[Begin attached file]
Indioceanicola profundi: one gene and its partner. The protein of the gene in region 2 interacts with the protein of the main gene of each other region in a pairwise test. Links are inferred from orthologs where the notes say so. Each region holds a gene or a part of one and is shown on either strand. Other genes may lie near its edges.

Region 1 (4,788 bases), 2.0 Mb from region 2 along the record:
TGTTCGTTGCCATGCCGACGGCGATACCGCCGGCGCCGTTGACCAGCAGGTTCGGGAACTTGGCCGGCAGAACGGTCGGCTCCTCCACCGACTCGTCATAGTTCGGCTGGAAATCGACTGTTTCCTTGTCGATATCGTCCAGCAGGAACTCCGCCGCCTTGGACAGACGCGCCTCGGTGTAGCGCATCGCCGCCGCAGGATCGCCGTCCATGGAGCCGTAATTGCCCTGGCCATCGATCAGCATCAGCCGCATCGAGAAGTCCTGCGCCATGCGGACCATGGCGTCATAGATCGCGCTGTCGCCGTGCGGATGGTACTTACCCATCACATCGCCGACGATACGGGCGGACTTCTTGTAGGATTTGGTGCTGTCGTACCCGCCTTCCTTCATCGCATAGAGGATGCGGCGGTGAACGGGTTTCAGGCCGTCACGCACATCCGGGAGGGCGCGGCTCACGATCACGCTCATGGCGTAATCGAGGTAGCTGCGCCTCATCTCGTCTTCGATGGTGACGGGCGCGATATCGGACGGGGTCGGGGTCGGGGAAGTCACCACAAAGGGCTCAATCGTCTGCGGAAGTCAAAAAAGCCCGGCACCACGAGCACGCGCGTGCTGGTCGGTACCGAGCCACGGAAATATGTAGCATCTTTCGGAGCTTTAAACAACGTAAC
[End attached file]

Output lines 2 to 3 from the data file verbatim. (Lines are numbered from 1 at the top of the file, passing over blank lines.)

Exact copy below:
Region 1 (4,788 bases), 2.0 Mb from region 2 along the record:
TGTTCGTTGCCATGCCGACGGCGATACCGCCGGCGCCGTTGACCAGCAGGTTCGGGAACTTGGCCGGCAGAACGGTCGGCTCCTCCACCGACTCGTCATAGTTCGGCTGGAAATCGACTGTTTCCTTGTCGATATCGTCCAGCAGGAACTCCGCCGCCTTGGACAGACGCGCCTCGGTGTAGCGCATCGCCGCCGCAGGATCGCCGTCCATGGAGCCGTAATTGCCCTGGCCATCGATCAGCATCAGCCGCATCGAGAAGTCCTGCGCCATGCGGACCATGGCGTCATAGATCGCGCTGTCGCCGTGCGGATGGTACTTACCCATCACATCGCCGACGATACGGGCGGACTTCTTGTAGGATTTGGTGCTGTCGTACCCGCCTTCCTTCATCGCATAGAGGATGCGGCGGTGAACGGGTTTCAGGCCGTCACGCACATCCGGGAGGGCGCGGCTCACGATCACGCTCATGGCGTAATCGAGGTAGCTGCGCCTCATCTCGTCTTCGATGGTGACGGGCGCGATATCGGACGGGGTCGGGGTCGGGGAAGTCACCACAAAGGGCTCAATCGTCTGCGGAAGTCAAAAAAGCCCGGCACCACGAGCACGCGCGTGCTGGTCGGTACCGAGCCACGGAAATATGTAGCATCTTTCGGAGCTTTAAACAACGTAAC